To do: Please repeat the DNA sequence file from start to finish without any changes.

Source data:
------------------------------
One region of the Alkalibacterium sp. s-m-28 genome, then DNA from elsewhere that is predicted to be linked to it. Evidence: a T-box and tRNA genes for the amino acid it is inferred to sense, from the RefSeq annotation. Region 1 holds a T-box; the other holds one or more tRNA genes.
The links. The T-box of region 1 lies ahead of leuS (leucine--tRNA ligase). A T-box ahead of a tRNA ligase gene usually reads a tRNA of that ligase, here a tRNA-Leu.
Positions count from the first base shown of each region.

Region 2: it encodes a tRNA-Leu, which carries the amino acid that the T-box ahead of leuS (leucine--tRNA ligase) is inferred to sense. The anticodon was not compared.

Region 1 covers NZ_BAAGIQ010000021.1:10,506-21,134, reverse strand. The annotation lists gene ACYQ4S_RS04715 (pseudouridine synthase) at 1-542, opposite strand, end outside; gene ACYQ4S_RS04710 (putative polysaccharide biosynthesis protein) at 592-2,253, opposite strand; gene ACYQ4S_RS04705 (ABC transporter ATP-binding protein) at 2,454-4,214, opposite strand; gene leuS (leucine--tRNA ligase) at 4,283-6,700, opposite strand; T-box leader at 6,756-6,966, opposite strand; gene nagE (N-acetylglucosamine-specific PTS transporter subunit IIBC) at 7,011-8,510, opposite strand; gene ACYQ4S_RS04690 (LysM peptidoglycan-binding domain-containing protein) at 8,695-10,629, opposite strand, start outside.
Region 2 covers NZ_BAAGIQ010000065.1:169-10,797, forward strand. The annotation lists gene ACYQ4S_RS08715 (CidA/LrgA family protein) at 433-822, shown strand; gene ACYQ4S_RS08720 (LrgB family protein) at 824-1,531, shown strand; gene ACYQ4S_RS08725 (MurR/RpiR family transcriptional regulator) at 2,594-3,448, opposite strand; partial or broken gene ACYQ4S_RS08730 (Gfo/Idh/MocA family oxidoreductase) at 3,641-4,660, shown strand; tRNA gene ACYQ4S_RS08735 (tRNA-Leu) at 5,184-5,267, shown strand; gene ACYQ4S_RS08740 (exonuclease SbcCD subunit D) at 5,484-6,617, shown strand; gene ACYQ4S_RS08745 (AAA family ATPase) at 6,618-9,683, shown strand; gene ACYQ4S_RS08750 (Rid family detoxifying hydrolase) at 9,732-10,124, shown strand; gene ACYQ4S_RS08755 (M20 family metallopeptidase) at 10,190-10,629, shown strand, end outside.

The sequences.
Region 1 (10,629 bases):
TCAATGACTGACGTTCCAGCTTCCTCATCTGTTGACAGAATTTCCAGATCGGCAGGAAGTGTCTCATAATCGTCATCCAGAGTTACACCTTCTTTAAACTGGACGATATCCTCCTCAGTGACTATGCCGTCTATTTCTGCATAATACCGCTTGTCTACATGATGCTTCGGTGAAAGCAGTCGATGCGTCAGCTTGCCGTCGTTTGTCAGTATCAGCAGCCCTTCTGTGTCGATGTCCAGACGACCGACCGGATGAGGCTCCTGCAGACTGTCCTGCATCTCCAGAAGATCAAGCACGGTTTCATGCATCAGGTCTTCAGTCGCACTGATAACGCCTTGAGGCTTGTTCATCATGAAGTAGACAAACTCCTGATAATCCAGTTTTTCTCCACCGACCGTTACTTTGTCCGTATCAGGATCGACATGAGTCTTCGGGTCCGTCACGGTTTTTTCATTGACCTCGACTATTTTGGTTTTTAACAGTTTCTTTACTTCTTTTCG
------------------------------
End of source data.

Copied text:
One region of the Alkalibacterium sp. s-m-28 genome, then DNA from elsewhere that is predicted to be linked to it. Evidence: a T-box and tRNA genes for the amino acid it is inferred to sense, from the RefSeq annotation. Region 1 holds a T-box; the other holds one or more tRNA genes.
The links. The T-box of region 1 lies ahead of leuS (leucine--tRNA ligase). A T-box ahead of a tRNA ligase gene usually reads a tRNA of that ligase, here a tRNA-Leu.
Positions count from the first base shown of each region.

Region 2: it encodes a tRNA-Leu, which carries the amino acid that the T-box ahead of leuS (leucine--tRNA ligase) is inferred to sense. The anticodon was not compared.

Region 1 covers NZ_BAAGIQ010000021.1:10,506-21,134, reverse strand. The annotation lists gene ACYQ4S_RS04715 (pseudouridine synthase) at 1-542, opposite strand, end outside; gene ACYQ4S_RS04710 (putative polysaccharide biosynthesis protein) at 592-2,253, opposite strand; gene ACYQ4S_RS04705 (ABC transporter ATP-binding protein) at 2,454-4,214, opposite strand; gene leuS (leucine--tRNA ligase) at 4,283-6,700, opposite strand; T-box leader at 6,756-6,966, opposite strand; gene nagE (N-acetylglucosamine-specific PTS transporter subunit IIBC) at 7,011-8,510, opposite strand; gene ACYQ4S_RS04690 (LysM peptidoglycan-binding domain-containing protein) at 8,695-10,629, opposite strand, start outside.
Region 2 covers NZ_BAAGIQ010000065.1:169-10,797, forward strand. The annotation lists gene ACYQ4S_RS08715 (CidA/LrgA family protein) at 433-822, shown strand; gene ACYQ4S_RS08720 (LrgB family protein) at 824-1,531, shown strand; gene ACYQ4S_RS08725 (MurR/RpiR family transcriptional regulator) at 2,594-3,448, opposite strand; partial or broken gene ACYQ4S_RS08730 (Gfo/Idh/MocA family oxidoreductase) at 3,641-4,660, shown strand; tRNA gene ACYQ4S_RS08735 (tRNA-Leu) at 5,184-5,267, shown strand; gene ACYQ4S_RS08740 (exonuclease SbcCD subunit D) at 5,484-6,617, shown strand; gene ACYQ4S_RS08745 (AAA family ATPase) at 6,618-9,683, shown strand; gene ACYQ4S_RS08750 (Rid family detoxifying hydrolase) at 9,732-10,124, shown strand; gene ACYQ4S_RS08755 (M20 family metallopeptidase) at 10,190-10,629, shown strand, end outside.

The sequences.
Region 1 (10,629 bases):
TCAATGACTGACGTTCCAGCTTCCTCATCTGTTGACAGAATTTCCAGATCGGCAGGAAGTGTCTCATAATCGTCATCCAGAGTTACACCTTCTTTAAACTGGACGATATCCTCCTCAGTGACTATGCCGTCTATTTCTGCATAATACCGCTTGTCTACATGATGCTTCGGTGAAAGCAGTCGATGCGTCAGCTTGCCGTCGTTTGTCAGTATCAGCAGCCCTTCTGTGTCGATGTCCAGACGACCGACCGGATGAGGCTCCTGCAGACTGTCCTGCATCTCCAGAAGATCAAGCACGGTTTCATGCATCAGGTCTTCAGTCGCACTGATAACGCCTTGAGGCTTGTTCATCATGAAGTAGACAAACTCCTGATAATCCAGTTTTTCTCCACCGACCGTTACTTTGTCCGTATCAGGATCGACATGAGTCTTCGGGTCCGTCACGGTTTTTTCATTGACCTCGACTATTTTGGTTTTTAACAGTTTCTTTACTTCTTTTCG